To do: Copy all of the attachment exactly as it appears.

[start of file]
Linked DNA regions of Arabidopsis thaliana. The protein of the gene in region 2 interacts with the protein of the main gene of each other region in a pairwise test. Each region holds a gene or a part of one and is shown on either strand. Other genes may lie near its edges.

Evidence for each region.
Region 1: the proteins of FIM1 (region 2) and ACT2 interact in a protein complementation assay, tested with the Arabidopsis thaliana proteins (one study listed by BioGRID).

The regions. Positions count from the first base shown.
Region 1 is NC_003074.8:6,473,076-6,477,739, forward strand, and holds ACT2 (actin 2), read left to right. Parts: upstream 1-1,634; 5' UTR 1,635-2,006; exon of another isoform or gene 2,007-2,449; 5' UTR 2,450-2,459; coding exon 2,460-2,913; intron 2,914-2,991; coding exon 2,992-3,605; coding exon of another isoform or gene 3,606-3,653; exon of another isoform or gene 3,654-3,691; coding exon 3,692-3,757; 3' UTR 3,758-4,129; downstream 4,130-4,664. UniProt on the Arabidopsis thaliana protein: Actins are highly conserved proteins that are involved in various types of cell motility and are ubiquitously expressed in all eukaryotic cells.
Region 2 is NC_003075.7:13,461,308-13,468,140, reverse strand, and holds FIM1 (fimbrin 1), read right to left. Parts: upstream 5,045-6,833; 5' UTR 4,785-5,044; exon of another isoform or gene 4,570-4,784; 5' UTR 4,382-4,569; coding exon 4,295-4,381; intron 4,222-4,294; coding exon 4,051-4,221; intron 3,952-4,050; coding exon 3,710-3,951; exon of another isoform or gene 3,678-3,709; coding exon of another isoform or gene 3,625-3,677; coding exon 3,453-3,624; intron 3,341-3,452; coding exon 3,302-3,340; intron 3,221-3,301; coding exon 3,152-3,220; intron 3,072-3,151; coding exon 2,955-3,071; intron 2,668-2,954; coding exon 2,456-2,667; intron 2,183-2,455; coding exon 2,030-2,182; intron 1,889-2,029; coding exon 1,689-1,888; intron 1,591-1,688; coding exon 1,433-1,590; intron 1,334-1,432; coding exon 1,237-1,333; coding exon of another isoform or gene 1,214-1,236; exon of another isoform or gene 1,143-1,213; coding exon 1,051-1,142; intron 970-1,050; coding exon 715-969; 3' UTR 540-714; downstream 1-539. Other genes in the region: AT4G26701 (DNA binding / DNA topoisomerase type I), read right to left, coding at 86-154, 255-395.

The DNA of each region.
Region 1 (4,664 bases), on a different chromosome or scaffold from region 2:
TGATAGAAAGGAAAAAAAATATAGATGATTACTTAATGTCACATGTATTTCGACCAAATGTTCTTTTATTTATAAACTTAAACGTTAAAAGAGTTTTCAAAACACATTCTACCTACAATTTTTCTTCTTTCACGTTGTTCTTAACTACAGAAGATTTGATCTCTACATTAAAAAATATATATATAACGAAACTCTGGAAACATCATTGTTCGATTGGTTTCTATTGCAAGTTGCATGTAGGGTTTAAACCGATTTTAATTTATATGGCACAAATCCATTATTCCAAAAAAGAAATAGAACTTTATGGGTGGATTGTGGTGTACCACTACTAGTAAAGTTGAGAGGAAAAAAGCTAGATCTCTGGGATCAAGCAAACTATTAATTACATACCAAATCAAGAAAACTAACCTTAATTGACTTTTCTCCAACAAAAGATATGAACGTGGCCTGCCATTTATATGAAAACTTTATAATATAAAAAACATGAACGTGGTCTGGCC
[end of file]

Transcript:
Linked DNA regions of Arabidopsis thaliana. The protein of the gene in region 2 interacts with the protein of the main gene of each other region in a pairwise test. Each region holds a gene or a part of one and is shown on either strand. Other genes may lie near its edges.

Evidence for each region.
Region 1: the proteins of FIM1 (region 2) and ACT2 interact in a protein complementation assay, tested with the Arabidopsis thaliana proteins (one study listed by BioGRID).

The regions. Positions count from the first base shown.
Region 1 is NC_003074.8:6,473,076-6,477,739, forward strand, and holds ACT2 (actin 2), read left to right. Parts: upstream 1-1,634; 5' UTR 1,635-2,006; exon of another isoform or gene 2,007-2,449; 5' UTR 2,450-2,459; coding exon 2,460-2,913; intron 2,914-2,991; coding exon 2,992-3,605; coding exon of another isoform or gene 3,606-3,653; exon of another isoform or gene 3,654-3,691; coding exon 3,692-3,757; 3' UTR 3,758-4,129; downstream 4,130-4,664. UniProt on the Arabidopsis thaliana protein: Actins are highly conserved proteins that are involved in various types of cell motility and are ubiquitously expressed in all eukaryotic cells.
Region 2 is NC_003075.7:13,461,308-13,468,140, reverse strand, and holds FIM1 (fimbrin 1), read right to left. Parts: upstream 5,045-6,833; 5' UTR 4,785-5,044; exon of another isoform or gene 4,570-4,784; 5' UTR 4,382-4,569; coding exon 4,295-4,381; intron 4,222-4,294; coding exon 4,051-4,221; intron 3,952-4,050; coding exon 3,710-3,951; exon of another isoform or gene 3,678-3,709; coding exon of another isoform or gene 3,625-3,677; coding exon 3,453-3,624; intron 3,341-3,452; coding exon 3,302-3,340; intron 3,221-3,301; coding exon 3,152-3,220; intron 3,072-3,151; coding exon 2,955-3,071; intron 2,668-2,954; coding exon 2,456-2,667; intron 2,183-2,455; coding exon 2,030-2,182; intron 1,889-2,029; coding exon 1,689-1,888; intron 1,591-1,688; coding exon 1,433-1,590; intron 1,334-1,432; coding exon 1,237-1,333; coding exon of another isoform or gene 1,214-1,236; exon of another isoform or gene 1,143-1,213; coding exon 1,051-1,142; intron 970-1,050; coding exon 715-969; 3' UTR 540-714; downstream 1-539. Other genes in the region: AT4G26701 (DNA binding / DNA topoisomerase type I), read right to left, coding at 86-154, 255-395.

The DNA of each region.
Region 1 (4,664 bases), on a different chromosome or scaffold from region 2:
TGATAGAAAGGAAAAAAAATATAGATGATTACTTAATGTCACATGTATTTCGACCAAATGTTCTTTTATTTATAAACTTAAACGTTAAAAGAGTTTTCAAAACACATTCTACCTACAATTTTTCTTCTTTCACGTTGTTCTTAACTACAGAAGATTTGATCTCTACATTAAAAAATATATATATAACGAAACTCTGGAAACATCATTGTTCGATTGGTTTCTATTGCAAGTTGCATGTAGGGTTTAAACCGATTTTAATTTATATGGCACAAATCCATTATTCCAAAAAAGAAATAGAACTTTATGGGTGGATTGTGGTGTACCACTACTAGTAAAGTTGAGAGGAAAAAAGCTAGATCTCTGGGATCAAGCAAACTATTAATTACATACCAAATCAAGAAAACTAACCTTAATTGACTTTTCTCCAACAAAAGATATGAACGTGGCCTGCCATTTATATGAAAACTTTATAATATAAAAAACATGAACGTGGTCTGGCC